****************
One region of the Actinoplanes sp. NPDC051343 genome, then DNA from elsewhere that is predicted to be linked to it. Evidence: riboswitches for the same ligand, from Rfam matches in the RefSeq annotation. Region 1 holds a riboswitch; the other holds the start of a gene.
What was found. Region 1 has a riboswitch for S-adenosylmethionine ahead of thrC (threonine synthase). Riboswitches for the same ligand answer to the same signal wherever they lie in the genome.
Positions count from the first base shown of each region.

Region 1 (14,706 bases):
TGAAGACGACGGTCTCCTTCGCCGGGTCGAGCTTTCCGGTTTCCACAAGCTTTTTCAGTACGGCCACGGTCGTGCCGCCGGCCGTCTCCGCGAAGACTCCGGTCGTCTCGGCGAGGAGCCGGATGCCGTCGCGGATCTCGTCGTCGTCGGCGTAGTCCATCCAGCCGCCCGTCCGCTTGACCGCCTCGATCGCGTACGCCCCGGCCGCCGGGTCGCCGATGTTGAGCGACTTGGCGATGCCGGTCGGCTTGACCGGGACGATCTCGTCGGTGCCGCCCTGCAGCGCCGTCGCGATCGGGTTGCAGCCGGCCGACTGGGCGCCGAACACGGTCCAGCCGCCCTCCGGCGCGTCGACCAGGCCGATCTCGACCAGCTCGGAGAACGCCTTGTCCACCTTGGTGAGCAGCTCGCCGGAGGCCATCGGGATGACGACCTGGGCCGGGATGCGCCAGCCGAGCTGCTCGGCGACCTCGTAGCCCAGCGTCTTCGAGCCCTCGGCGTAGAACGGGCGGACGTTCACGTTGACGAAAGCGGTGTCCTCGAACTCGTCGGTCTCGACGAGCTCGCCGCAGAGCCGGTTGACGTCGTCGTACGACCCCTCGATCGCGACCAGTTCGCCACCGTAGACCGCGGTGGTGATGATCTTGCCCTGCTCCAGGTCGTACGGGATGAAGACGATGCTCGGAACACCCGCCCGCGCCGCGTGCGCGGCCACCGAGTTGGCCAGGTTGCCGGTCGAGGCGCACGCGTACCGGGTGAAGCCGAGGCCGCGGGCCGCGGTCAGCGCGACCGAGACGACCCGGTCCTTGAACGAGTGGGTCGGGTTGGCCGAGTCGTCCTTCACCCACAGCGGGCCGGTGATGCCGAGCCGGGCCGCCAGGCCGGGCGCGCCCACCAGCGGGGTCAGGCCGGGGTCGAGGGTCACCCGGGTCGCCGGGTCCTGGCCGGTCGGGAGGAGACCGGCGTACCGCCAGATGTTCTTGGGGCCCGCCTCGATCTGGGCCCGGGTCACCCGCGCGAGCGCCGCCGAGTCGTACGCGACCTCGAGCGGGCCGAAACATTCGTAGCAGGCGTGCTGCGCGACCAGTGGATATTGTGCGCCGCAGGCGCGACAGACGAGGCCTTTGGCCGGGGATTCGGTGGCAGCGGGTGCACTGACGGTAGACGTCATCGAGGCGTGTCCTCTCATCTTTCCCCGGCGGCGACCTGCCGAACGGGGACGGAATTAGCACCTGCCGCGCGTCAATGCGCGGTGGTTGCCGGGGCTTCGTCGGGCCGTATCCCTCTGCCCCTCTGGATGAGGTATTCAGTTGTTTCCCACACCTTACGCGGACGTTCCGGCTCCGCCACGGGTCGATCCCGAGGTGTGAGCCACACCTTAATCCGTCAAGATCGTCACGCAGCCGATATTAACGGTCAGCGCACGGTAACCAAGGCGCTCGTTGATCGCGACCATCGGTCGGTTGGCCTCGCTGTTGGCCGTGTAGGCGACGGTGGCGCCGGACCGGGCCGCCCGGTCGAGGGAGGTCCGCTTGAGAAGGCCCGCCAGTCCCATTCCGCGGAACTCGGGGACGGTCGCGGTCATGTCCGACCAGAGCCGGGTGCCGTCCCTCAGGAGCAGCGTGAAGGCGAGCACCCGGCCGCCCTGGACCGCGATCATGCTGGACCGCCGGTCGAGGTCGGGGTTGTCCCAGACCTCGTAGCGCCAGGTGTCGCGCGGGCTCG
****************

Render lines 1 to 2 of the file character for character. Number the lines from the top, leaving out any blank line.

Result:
One region of the Actinoplanes sp. NPDC051343 genome, then DNA from elsewhere that is predicted to be linked to it. Evidence: riboswitches for the same ligand, from Rfam matches in the RefSeq annotation. Region 1 holds a riboswitch; the other holds the start of a gene.
What was found. Region 1 has a riboswitch for S-adenosylmethionine ahead of thrC (threonine synthase). Riboswitches for the same ligand answer to the same signal wherever they lie in the genome.